by Glover Wright published Jul 13, 2010 last modified Aug 30, 2011 01:06 PM — filed under: , , , , , , , , , , , ,
The Centre for Internet and Society presents a guide for policymakers and other stakeholders to the latest draft of the India-European Union Free Trade Agreement, which likely will be concluded by the end of the year and may hold serious ramifications for Indian businesses and consumers.
Located in Access to Knowledge / Blogs
Blog Entry Analysis of the Copyright (Amendment) Bill, 2010
by Pranesh Prakash published Jul 18, 2010 last modified Sep 21, 2011 06:01 AM — filed under: , , , , , , , , , , ,
CIS analyses the Copyright (Amendment) Bill, 2010, from a public interest perspective to sift the good from the bad, and importantly to point out what crucial amendments should be considered but have not been so far.
Located in Access to Knowledge / Blogs
Blog Entry Privacy after Big Data: Compilation of Early Research
by Saumyaa Naidu published Nov 12, 2016 last modified Nov 12, 2016 01:37 AM — filed under: , , , , , , , ,
Evolving data science, technologies, techniques, and practices, including big data, are enabling shifts in how the public and private sectors carry out their functions and responsibilities, deliver services, and facilitate innovative production and service models to emerge. In this compilation we have put together a series of articles that we have developed as we explore the impacts – positive and negative – of big data. This is a growing body of research that we are exploring and is relevant to multiple areas of our work including privacy and surveillance. Feedback and comments on the compilation are welcome and appreciated.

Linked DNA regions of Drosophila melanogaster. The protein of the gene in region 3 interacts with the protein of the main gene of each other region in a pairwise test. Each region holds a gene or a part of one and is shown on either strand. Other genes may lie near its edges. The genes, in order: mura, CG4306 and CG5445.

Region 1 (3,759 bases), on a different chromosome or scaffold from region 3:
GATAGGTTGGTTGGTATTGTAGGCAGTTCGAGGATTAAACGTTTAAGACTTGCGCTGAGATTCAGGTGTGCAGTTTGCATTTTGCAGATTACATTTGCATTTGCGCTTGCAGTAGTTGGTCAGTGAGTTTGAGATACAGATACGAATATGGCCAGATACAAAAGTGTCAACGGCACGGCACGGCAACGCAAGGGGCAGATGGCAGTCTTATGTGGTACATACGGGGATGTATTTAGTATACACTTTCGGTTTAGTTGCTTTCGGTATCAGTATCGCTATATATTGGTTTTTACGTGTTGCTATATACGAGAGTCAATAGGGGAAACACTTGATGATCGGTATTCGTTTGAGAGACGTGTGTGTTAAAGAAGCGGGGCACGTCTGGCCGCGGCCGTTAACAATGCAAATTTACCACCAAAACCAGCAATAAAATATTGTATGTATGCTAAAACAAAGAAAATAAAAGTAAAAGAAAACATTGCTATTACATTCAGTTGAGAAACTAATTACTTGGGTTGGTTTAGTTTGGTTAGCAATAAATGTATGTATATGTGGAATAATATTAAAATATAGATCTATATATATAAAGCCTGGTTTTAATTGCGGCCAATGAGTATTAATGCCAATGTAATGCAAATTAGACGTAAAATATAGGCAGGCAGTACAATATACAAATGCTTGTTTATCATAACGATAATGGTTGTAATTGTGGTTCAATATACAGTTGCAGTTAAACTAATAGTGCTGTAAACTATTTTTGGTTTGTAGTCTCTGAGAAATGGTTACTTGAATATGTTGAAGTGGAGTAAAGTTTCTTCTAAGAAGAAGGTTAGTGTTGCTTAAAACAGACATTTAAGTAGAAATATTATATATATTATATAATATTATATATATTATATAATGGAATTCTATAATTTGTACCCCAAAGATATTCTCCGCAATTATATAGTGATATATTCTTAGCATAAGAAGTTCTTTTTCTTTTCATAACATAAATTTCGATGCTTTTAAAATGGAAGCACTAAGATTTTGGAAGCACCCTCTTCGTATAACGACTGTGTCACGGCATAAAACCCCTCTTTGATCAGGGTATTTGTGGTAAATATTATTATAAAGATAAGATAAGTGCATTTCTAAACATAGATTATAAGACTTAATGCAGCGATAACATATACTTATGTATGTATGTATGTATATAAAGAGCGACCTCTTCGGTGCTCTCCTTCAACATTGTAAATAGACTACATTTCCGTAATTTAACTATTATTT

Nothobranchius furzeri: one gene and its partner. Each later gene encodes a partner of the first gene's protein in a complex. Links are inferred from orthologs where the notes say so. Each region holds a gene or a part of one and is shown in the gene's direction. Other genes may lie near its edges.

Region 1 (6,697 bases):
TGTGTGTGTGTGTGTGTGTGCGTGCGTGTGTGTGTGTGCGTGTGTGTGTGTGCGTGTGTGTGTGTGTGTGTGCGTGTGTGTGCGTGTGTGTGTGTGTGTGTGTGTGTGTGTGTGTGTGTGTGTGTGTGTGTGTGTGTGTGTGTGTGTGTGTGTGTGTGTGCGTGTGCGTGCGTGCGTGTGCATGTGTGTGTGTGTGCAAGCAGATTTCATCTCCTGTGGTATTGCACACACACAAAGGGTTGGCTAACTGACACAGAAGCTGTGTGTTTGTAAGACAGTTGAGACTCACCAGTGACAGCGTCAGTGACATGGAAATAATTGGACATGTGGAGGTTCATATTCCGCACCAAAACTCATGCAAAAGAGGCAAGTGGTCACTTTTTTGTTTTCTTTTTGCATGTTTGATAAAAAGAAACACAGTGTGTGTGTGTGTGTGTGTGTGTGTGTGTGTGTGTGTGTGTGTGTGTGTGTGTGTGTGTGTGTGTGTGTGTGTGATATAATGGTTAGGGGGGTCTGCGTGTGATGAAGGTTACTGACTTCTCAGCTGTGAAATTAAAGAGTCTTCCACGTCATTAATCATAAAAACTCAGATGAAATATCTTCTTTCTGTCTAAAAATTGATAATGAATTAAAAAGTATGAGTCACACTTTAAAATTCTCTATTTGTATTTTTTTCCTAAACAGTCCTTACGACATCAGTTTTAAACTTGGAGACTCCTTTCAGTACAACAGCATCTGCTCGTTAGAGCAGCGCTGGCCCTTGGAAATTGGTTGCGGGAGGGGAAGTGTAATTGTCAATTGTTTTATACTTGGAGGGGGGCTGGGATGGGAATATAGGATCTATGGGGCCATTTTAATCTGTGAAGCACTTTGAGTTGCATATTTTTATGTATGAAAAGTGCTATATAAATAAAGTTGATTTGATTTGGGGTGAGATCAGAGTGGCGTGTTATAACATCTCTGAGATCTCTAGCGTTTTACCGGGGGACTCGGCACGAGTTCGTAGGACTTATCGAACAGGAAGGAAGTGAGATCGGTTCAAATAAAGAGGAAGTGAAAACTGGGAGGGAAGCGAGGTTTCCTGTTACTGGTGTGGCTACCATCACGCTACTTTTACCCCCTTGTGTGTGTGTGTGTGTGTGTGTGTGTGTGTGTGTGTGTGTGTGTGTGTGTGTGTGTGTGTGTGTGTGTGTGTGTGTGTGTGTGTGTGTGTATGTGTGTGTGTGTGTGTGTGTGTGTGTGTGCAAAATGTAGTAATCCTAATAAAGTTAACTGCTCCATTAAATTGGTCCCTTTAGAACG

Located in Internet Governance / Blog
Blog Entry Between the Stirrup and the Ground: Relocating Digital Activism
by Nishant Shah published Aug 23, 2011 last modified Oct 25, 2015 05:58 AM — filed under: , , , , ,
In this peer reviewed research paper, Nishant Shah and Fieke Jansen draws on a research project that focuses on understanding new technology, mediated identities, and their relationship with processes of change in their immediate and extended environments in emerging information societies in the global south. It suggests that endemic to understanding digital activism is the need to look at the recalibrated relationships between the state and the citizens through the prism of technology and agency. The paper was published in Democracy & Society, a publication of the Center for Democracy and Civil Society, Volume 8, Issue 2, Summer 2011.
Located in RAW
Blog Entry Material Cyborgs; Asserted Boundaries: Formulating the Cyborg as a Translator
by Nishant Shah published Nov 07, 2011 last modified Oct 25, 2015 05:57 AM — filed under: , , , , ,
In this peer reviewed article, Nishant Shah explores the possibility of formulating the cyborg as an author or translator who is able to navigate between the different binaries of ‘meat–machine’, ‘digital–physical’, and ‘body–self’, using the abilities and the capabilities learnt in one system in an efficient and effective understanding of the other. The article was published in the European Journal of English Studies, Volume 12, Issue 2, 2008. [1]
Located in RAW